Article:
Archive | garden RSS feed for this archive

compost stories 1

Ok… I am going to blow up a holy article of the modern religion here: Home compost does not work. Scandalized?! Now, let’s see if we are speaking about the same thing. What I mean is that if you consider that the few scratches of food that you save every day will give you enough […]

Continue Reading

Raising tomatoes, Part 3

Ok, do not laugh… The wild tomatoes (on the left) that planted themselves from last year’s fallen seeds are doing almost as well as the domesticated tomatoes (on the right) I am working  at growing… Ah! But we shall see who will win! Those seeds from engineered hybrid tomatoes have theoretically regressed to what were the […]

Continue Reading

Raising Tomatoes, Part 2

OK… this blog-writing is addictive…  I feel like explaining everything I do to get to the tomato harvest. From putting lime in the ground last winter to make the ground more sweet in this acid land of Alabama, to tilling it a month ago after weeding it (weeding is horrible), until planting those  four little […]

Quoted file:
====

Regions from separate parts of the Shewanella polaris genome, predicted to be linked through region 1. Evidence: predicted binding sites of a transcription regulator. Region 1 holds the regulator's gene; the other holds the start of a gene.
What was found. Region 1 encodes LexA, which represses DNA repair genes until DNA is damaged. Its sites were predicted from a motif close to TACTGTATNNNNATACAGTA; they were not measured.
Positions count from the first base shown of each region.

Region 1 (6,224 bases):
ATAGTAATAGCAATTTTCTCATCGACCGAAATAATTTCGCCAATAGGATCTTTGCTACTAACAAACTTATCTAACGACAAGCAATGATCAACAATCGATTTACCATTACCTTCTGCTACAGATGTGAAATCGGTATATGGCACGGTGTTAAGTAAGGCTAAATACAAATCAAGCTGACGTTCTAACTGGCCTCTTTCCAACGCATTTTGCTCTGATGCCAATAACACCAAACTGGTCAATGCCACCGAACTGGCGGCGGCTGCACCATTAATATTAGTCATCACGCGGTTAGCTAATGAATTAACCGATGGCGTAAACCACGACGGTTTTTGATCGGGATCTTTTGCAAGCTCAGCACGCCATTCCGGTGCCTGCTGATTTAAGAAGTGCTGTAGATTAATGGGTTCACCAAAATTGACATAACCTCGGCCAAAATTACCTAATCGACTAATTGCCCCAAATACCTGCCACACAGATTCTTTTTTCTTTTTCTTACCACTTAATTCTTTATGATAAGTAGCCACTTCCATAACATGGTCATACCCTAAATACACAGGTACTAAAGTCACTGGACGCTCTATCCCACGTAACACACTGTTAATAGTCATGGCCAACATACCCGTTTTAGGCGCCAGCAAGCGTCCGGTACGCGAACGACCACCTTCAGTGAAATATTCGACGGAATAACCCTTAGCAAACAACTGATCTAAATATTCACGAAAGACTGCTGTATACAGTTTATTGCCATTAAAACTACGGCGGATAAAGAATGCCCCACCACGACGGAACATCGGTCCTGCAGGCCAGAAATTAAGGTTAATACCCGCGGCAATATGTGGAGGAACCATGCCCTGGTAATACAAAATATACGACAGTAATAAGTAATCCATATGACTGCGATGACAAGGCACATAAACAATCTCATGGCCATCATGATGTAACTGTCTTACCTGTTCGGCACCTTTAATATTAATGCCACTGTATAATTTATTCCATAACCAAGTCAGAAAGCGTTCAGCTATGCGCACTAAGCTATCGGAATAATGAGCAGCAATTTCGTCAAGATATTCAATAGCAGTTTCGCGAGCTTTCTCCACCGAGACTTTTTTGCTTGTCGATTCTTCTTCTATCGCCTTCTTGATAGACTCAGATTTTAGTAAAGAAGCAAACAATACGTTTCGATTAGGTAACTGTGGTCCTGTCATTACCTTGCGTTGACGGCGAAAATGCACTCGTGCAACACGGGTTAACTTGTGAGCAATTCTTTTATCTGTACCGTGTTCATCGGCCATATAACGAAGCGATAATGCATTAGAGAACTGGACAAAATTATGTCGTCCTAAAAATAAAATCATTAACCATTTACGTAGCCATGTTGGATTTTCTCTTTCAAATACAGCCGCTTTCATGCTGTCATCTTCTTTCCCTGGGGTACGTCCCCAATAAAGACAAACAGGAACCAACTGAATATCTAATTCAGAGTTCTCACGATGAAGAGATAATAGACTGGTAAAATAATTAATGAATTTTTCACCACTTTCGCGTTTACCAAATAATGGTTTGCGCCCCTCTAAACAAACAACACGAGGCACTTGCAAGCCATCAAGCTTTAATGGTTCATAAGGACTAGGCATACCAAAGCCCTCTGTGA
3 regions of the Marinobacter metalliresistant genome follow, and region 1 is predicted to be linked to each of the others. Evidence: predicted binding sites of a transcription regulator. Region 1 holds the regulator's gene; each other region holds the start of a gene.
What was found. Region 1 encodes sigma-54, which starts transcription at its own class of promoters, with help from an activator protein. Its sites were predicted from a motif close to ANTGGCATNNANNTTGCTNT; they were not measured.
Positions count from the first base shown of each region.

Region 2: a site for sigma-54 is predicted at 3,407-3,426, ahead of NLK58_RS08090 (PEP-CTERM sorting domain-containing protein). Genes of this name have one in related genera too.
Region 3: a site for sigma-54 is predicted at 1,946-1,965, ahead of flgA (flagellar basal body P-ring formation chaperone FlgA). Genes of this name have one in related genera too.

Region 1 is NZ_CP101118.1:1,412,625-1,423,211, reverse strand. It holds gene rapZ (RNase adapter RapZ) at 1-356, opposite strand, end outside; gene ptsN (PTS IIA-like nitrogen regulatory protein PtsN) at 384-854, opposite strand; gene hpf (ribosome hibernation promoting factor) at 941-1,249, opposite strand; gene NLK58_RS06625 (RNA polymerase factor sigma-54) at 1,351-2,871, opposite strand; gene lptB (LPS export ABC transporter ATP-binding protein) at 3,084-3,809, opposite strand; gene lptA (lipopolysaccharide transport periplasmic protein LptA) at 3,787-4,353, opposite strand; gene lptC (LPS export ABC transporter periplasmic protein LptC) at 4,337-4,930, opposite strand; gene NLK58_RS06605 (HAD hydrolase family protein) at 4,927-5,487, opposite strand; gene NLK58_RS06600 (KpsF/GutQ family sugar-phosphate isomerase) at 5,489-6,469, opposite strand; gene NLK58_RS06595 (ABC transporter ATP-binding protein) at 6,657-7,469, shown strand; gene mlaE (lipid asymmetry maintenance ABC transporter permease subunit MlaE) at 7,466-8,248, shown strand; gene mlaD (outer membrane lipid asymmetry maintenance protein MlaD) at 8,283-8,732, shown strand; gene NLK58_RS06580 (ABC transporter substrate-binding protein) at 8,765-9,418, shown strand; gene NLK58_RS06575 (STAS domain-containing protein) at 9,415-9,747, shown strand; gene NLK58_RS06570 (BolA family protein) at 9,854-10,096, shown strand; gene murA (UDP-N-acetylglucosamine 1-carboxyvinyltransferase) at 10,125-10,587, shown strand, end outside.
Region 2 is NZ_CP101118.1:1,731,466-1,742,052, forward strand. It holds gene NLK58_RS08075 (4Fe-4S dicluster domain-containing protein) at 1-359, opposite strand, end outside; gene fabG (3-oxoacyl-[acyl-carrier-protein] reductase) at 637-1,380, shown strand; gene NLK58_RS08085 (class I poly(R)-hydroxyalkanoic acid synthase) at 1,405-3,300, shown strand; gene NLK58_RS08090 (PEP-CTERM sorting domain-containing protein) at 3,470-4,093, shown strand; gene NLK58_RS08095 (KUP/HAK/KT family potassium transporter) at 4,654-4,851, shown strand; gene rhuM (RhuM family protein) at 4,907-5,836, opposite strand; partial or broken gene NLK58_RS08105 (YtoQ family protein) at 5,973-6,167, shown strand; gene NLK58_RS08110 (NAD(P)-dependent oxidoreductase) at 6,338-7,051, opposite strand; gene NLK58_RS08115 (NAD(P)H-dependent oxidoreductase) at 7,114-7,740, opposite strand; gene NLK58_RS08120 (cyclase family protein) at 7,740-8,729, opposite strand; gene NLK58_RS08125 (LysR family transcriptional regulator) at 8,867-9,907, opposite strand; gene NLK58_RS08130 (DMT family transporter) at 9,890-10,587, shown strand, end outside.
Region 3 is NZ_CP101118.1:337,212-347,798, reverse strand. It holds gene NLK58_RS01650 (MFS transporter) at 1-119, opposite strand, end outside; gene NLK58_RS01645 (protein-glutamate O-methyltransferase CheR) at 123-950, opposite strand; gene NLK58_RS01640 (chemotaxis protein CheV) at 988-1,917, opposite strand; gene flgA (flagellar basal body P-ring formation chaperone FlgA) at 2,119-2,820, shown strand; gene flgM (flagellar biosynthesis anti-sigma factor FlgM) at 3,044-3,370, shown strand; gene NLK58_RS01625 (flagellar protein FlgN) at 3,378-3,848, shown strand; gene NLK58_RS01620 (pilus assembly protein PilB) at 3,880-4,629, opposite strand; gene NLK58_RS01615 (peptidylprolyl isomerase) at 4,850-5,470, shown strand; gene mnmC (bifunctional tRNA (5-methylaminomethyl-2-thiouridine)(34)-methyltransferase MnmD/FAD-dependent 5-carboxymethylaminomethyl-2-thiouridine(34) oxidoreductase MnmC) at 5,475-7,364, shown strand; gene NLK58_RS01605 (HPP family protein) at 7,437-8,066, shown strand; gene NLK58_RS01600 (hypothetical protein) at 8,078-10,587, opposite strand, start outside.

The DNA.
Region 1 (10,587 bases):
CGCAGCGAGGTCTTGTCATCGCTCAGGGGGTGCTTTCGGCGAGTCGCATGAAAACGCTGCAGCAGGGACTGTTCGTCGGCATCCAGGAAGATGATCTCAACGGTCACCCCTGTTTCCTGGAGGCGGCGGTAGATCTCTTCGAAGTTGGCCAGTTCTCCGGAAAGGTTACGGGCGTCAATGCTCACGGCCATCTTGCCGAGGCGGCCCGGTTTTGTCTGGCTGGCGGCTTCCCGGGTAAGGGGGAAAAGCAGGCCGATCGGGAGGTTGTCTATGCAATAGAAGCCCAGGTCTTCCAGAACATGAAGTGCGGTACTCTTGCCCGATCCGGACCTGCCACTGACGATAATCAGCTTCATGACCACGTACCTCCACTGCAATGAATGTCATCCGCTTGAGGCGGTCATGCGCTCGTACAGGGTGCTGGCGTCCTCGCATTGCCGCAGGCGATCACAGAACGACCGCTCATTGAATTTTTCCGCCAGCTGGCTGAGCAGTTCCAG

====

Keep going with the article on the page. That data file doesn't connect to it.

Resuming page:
Continue Reading

Raising Tomatoes, Part 1

Well, our webmaster Maryann, has convinced me to bring more intensity to our posts. So support me please and punch a lot of “like” buttons anytime you see one…. What will I write about first? About tomatoes. Just because right now they are the most promising babies in the garden, and because fresh tomatoes are to […]

Continue Reading

Fresh Produce for Our Meal

Fresh organic vegetables grown in your own back yard taste best and give the best nutrition. Gardening can also provide good exercise, along with the proverbial ‘fresh air and sunshine’ so important to maintaining good health. Since God created us and originally placed us in a garden, it would seem that gardening is the healthy […]

Continue Reading

Winter Approaches

Cabbages await the coming of winter As winter approaches, things slow down in the garden. Here in the Deep South, we can still grow some hardy vegetables through the winter. Cole vegetables, like cabbages, arugula, and kale, some perennial or biennial herbs, as well as hardy greens like sorrel will survive our light frosts. If […]

Continue Reading